The Register-Guard 11 days later announced the imminent evacuation of the Japanese-American population in Lane, Douglas, Coos, Curry, Josephine, Jackson and Klamath counties and wrote that "only a limited number of Japanese and Nisei (were) expected to be affected by the order." As an afterthought, it mentioned the "less than a dozen students at the University of Oregon" and passed on the word that a "responsible member of each family of Japanese and each individual living alone in this area must report between the hours of 8 a.m. and 5 p.m. on Wednesday, May 27, to ... the civic control station at 34 W. 6th Ave. in Eugene." There they would be processed for their own evacuation and imprisonment.

Michi instead fled the state for Denver, not knowing whether she had graduated, and remained there throughout the war. Despite her last few months and method of departure, she still remembers Eugene fondly and her time there "as among the happiest of my life."

The wrong of the internment of the Japanese during World War II has since been recognized nationally. In 1980, Congress formed the Commission on Wartime Relocation and Internment of Civilians to investigate and redress wrongs against Japanese-Americans during World War II. In 1984, President Reagan apologized on behalf of the nation to all those interred. A national memorial in Washington, D.C., recently opened in remembrance of those lost years for so many lives.

In Oregon, a decade-long effort saw the opening of the Japanese American Historical Plaza on Aug. 3, 1990. The plaza is a few blocks from where Portland's Japantown used to be, a somber memorial to the humiliation, loss and denial of an entire population in a moment of wartime hysteria. It is always open, and is a beautiful part of the waterfront reconstruction along the Willamette River.

Yet Eugene has no official memorial, plaza or even plaque to mark the location of its part in a great mistake of American history.

Recently, following the fears generated by Sept. 11, a Day of Remembrance Committee - made up of Eugeneans who were interred, children of internees and concerned citizens - was formed to mark Feb. 19, the anniversary of Executive Order 9066, issued by President Franklin Roosevelt in 1942 authorizing the internment.

It would be fitting to remember such an event year round. It would be especially fitting for graduating high school students to have a spot to mark the fact that the society they are entering depends on them to protect their rights and those of others, and to remind them that devastating results can follow should they fail.

Such sentiments are crucial at a time when the fear of terrorism again has some Americans questioning their neighbors and the government is engaged in a delicate balance of national security and civil rights.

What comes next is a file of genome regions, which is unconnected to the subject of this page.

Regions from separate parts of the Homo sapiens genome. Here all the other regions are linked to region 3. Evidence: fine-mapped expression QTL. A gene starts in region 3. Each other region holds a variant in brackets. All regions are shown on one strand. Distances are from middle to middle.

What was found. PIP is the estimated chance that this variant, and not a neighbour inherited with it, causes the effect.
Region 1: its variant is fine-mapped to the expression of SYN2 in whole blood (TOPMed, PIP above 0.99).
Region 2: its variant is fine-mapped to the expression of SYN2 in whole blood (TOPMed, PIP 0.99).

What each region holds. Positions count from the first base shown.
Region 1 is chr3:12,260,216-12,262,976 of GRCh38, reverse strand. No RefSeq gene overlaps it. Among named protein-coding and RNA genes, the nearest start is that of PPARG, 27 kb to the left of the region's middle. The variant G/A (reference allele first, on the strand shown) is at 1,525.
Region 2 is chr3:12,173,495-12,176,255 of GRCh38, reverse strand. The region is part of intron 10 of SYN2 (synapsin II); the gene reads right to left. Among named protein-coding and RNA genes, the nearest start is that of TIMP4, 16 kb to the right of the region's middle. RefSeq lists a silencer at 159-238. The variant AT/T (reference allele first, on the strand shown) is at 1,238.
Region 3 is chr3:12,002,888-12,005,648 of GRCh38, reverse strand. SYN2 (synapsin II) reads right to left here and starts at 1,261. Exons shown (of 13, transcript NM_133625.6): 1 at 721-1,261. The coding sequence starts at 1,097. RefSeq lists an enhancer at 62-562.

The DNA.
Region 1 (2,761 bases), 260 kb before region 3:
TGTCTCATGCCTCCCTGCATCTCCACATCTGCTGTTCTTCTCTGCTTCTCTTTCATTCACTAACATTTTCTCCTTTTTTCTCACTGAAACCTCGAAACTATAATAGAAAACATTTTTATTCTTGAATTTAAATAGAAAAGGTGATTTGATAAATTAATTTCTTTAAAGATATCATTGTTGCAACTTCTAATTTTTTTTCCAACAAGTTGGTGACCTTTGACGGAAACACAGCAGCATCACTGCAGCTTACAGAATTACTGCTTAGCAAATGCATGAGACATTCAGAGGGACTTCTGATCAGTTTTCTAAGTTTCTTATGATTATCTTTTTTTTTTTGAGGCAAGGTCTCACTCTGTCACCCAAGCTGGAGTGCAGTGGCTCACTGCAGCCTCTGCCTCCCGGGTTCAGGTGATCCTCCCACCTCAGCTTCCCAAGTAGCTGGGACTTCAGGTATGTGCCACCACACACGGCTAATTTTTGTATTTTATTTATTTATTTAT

It is with that belief that Eugeneans have begun to think about an appropriate way to memorialize the internment of their fellow Oregonians and Americans. The place for such a memorial would be the site of the registration effort, 34 W. Sixth Ave. - the Hult Center.

Yet time is of the essence. Even though the same strong spirit that allowed Michi to survive the internment of her family has seen her through a vibrant 82 years, she will not be here forever.

And with the passing of those who lived through Eugene's part in the internment, it becomes crucial that their experiences live on so that others can learn from them.

Eugene is a wonderful place, a place to which I look forward to returning. Yuka, too, recognized it as such, for after her internment she returned to Eugene to go to college.

And years later when she and Michi would discuss the events of May 13, Michi was finally able to learn that her tearful waves had not gone unseen. Yuka had spotted her from the train and has treasured the moment ever since, through the months of internment and on into her life when she was once again free to live beyond the camps.

Navy Ensign Jake Klonoski grew up in Eugene. He is currently stationed in Ballston Spa, N.Y., where he is training to be a submariner.


Michi Yasui Ando holds a sketch of herself drawn by a peer when she was at the UO.
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Title Annotation:34 W. Sixth Ave. would be an appropriate site for a memorial to mark the regrettable internment of Japanese-Americans during World War II; Commentary
Publication:The Register-Guard (Eugene, OR)
Date:Jun 15, 2003
Previous Article:Deadly wave swamps charter.